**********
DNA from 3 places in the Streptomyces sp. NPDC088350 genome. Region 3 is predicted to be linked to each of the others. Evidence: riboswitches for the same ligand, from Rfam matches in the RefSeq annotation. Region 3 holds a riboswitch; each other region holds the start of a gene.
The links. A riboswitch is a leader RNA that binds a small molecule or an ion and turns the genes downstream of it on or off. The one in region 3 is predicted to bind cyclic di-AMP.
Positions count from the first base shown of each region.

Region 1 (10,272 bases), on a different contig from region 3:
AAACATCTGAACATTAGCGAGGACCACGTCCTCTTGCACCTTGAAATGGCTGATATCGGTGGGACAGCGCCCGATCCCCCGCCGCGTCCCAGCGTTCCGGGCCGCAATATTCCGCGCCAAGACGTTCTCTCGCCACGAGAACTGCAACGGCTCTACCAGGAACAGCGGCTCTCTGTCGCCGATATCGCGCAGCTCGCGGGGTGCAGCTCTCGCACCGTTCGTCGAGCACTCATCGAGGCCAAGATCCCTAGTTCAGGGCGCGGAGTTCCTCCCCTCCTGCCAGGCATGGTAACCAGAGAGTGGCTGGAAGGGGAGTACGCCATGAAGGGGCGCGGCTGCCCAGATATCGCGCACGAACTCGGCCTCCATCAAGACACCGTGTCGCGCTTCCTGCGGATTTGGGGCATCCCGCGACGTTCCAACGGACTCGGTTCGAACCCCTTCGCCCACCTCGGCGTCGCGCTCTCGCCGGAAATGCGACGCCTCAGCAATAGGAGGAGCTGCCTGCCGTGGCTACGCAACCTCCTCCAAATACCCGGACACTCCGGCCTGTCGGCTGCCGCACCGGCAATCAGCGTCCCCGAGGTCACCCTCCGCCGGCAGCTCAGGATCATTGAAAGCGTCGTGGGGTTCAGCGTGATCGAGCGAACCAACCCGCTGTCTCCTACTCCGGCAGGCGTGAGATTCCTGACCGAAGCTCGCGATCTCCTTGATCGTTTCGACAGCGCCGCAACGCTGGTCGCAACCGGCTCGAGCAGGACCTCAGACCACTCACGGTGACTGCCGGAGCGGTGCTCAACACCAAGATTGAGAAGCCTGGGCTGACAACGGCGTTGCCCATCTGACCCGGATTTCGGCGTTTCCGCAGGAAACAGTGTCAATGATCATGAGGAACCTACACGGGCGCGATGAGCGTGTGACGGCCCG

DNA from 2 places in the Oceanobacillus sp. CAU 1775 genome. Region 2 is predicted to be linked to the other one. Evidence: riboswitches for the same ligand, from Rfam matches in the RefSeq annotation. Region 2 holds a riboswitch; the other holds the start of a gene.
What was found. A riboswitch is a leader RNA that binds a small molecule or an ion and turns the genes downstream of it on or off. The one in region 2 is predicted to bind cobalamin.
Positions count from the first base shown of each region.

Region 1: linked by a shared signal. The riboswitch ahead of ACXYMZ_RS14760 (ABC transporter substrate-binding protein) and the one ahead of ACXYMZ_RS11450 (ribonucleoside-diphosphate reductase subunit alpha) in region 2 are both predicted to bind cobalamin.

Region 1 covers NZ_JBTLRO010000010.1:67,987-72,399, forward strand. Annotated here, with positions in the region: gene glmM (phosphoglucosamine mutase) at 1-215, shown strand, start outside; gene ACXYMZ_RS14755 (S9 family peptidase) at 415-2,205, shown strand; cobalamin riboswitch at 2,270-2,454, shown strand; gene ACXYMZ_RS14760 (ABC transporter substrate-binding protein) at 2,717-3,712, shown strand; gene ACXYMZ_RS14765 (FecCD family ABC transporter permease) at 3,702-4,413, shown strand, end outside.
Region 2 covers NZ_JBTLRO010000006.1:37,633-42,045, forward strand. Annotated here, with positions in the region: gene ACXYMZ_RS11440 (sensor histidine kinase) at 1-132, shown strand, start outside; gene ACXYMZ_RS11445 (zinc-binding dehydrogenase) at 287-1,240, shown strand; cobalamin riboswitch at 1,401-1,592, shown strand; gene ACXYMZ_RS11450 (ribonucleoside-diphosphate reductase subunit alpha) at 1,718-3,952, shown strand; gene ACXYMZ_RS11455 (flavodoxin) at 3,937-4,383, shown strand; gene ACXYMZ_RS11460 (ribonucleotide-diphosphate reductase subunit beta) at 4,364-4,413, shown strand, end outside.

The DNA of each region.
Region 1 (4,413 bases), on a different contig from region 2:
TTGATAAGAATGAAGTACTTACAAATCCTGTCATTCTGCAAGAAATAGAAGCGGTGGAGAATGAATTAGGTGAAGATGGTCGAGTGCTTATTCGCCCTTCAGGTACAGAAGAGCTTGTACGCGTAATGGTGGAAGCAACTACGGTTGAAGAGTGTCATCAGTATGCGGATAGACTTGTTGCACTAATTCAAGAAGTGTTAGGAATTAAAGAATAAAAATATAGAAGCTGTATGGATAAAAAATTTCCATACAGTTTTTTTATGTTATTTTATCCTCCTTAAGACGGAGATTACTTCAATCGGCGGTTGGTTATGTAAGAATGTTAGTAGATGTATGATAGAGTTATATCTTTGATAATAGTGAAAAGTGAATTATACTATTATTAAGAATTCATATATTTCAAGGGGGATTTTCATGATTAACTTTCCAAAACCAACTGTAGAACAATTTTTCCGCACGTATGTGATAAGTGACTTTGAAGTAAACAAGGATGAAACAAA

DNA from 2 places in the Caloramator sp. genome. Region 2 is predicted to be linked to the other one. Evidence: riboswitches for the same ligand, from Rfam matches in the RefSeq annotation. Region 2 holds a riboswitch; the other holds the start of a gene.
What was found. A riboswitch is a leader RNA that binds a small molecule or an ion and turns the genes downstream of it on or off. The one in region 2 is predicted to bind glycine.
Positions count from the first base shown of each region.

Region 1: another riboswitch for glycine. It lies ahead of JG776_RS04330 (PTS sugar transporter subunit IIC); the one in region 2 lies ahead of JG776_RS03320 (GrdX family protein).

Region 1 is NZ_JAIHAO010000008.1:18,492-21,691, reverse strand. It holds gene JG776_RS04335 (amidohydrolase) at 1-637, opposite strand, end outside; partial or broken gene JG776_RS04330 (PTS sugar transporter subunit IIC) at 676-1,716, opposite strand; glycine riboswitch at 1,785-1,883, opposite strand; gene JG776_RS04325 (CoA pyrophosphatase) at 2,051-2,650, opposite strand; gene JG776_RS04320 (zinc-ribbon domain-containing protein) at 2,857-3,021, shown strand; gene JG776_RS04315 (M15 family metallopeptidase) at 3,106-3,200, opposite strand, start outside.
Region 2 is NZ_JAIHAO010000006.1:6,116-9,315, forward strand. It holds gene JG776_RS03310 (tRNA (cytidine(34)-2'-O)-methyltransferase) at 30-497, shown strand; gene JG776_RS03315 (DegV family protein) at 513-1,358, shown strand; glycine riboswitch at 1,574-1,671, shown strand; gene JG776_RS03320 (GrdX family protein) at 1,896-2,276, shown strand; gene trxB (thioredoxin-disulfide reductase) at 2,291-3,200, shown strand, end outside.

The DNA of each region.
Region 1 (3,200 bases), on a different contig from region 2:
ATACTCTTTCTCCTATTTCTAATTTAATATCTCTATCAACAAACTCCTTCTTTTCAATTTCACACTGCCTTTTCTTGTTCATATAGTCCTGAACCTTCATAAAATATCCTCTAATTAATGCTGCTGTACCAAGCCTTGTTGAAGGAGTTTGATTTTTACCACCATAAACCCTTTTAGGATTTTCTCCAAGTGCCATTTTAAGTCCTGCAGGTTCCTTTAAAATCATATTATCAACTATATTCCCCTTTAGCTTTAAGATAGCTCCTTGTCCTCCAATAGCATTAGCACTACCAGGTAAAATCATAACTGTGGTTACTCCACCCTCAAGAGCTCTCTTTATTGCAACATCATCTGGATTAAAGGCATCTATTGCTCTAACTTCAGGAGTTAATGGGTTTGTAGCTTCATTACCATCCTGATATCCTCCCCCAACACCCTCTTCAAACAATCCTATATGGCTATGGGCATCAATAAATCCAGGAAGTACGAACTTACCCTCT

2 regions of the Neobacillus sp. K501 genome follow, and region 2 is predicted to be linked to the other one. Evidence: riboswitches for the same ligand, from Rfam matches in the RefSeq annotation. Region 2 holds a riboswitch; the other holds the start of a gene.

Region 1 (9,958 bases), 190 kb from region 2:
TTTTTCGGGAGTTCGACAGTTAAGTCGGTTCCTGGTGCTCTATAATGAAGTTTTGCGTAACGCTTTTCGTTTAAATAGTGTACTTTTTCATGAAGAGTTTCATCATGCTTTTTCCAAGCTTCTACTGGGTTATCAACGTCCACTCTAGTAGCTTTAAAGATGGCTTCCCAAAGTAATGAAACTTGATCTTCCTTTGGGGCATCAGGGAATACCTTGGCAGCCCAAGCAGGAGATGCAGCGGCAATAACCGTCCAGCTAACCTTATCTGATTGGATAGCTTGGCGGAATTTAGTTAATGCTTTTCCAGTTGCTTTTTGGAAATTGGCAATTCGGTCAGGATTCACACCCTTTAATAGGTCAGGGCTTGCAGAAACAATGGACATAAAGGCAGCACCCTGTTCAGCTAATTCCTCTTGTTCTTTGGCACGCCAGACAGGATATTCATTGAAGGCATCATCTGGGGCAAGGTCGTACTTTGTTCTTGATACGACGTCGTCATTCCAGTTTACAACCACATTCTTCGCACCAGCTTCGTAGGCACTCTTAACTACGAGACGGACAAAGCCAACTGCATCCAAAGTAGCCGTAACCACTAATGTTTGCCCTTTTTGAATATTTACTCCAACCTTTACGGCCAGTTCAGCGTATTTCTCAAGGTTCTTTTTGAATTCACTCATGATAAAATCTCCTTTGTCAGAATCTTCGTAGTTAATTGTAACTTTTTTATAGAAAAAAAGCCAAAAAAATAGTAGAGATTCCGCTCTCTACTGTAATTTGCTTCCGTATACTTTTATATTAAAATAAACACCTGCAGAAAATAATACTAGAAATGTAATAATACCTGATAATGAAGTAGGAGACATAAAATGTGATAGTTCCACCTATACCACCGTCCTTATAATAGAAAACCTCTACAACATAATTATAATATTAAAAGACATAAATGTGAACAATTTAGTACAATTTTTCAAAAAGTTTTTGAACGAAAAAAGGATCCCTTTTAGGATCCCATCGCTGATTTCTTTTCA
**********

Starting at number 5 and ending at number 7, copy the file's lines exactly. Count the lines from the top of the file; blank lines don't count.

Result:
AAACATCTGAACATTAGCGAGGACCACGTCCTCTTGCACCTTGAAATGGCTGATATCGGTGGGACAGCGCCCGATCCCCCGCCGCGTCCCAGCGTTCCGGGCCGCAATATTCCGCGCCAAGACGTTCTCTCGCCACGAGAACTGCAACGGCTCTACCAGGAACAGCGGCTCTCTGTCGCCGATATCGCGCAGCTCGCGGGGTGCAGCTCTCGCACCGTTCGTCGAGCACTCATCGAGGCCAAGATCCCTAGTTCAGGGCGCGGAGTTCCTCCCCTCCTGCCAGGCATGGTAACCAGAGAGTGGCTGGAAGGGGAGTACGCCATGAAGGGGCGCGGCTGCCCAGATATCGCGCACGAACTCGGCCTCCATCAAGACACCGTGTCGCGCTTCCTGCGGATTTGGGGCATCCCGCGACGTTCCAACGGACTCGGTTCGAACCCCTTCGCCCACCTCGGCGTCGCGCTCTCGCCGGAAATGCGACGCCTCAGCAATAGGAGGAGCTGCCTGCCGTGGCTACGCAACCTCCTCCAAATACCCGGACACTCCGGCCTGTCGGCTGCCGCACCGGCAATCAGCGTCCCCGAGGTCACCCTCCGCCGGCAGCTCAGGATCATTGAAAGCGTCGTGGGGTTCAGCGTGATCGAGCGAACCAACCCGCTGTCTCCTACTCCGGCAGGCGTGAGATTCCTGACCGAAGCTCGCGATCTCCTTGATCGTTTCGACAGCGCCGCAACGCTGGTCGCAACCGGCTCGAGCAGGACCTCAGACCACTCACGGTGACTGCCGGAGCGGTGCTCAACACCAAGATTGAGAAGCCTGGGCTGACAACGGCGTTGCCCATCTGACCCGGATTTCGGCGTTTCCGCAGGAAACAGTGTCAATGATCATGAGGAACCTACACGGGCGCGATGAGCGTGTGACGGCCCG

DNA from 2 places in the Oceanobacillus sp. CAU 1775 genome. Region 2 is predicted to be linked to the other one. Evidence: riboswitches for the same ligand, from Rfam matches in the RefSeq annotation. Region 2 holds a riboswitch; the other holds the start of a gene.
What was found. A riboswitch is a leader RNA that binds a small molecule or an ion and turns the genes downstream of it on or off. The one in region 2 is predicted to bind cobalamin.